Thus, not only does it have an effect at the individual level for those who suffer from it, but it can also lead to the development of discriminatory and even belligerent attitudes towards people at this stage of life.
Ephebiphobia is without a doubt a type of phobia that generates a great affectation to those who suffer it, and not only to this person but also can have implications at a social and community level .
The fact is that someone who has a phobia or hatred of young people and adolescents will tend to avoid them and everything associated with them. Thus, they will tend to avoid crowds and situations where there is an influx of youth, such as areas with high schools, educational institutions or leisure facilities such as discotheques.
Personal relationships can also be avoided, not only with adolescents and young people, but also with people who associate with people of these ages , such as families with adolescent children. To an extreme degree and especially if the reaction is one of panic, it is possible to become isolated and have difficulty even going out into the street, although this is much less frequent.
As we have also said, there is a social affectation, although in this aspect the reaction of hate, contempt and depreciation towards this sector of the population is fundamentally relevant: the achievements, contributions and ideas proposed by young people can be ignored and discarded regardless of their merits, and it can imply a reaction of rejection and discrimination towards young people at a social, professional and even academic level .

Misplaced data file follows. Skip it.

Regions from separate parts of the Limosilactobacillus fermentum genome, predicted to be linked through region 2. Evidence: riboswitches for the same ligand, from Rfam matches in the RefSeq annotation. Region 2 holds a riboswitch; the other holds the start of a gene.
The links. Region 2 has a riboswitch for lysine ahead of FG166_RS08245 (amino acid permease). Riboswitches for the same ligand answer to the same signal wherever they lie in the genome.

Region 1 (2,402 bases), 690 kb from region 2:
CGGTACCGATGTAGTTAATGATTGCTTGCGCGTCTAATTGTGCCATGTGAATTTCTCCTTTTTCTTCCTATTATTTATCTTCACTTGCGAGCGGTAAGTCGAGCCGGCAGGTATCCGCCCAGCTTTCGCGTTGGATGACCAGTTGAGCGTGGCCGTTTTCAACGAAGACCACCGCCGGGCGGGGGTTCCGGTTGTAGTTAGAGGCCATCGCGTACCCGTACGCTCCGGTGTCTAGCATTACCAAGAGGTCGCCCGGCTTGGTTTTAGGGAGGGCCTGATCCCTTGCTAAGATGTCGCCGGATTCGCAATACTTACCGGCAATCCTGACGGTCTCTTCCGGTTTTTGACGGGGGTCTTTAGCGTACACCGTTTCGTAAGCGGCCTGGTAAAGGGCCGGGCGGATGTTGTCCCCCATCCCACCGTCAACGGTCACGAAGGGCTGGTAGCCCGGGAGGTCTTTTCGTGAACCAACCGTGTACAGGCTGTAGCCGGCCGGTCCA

They may be given fewer opportunities and left out of relevant decisions regardless of their ability. The fact that this discrimination is picked up by young people themselves also means that they are less interested in becoming socially involved, something which in the long run and with an ageing population can even be dangerous for the community.
Possible causes of fear of adolescents
The causes of ephebiphobia are not completely known , although it is considered that there is not a single cause but a combination of factors that can influence its appearance.
To begin with, the phobia can be conditioned: it is possible that the person with ephebiphobia has suffered from some aversive experience that was the protagonist or associated with adolescence or youth. Thus, among the different causes we could find, for example, suffering from school bullying during adolescence or suffering from some type of abuse by a minor or a young person.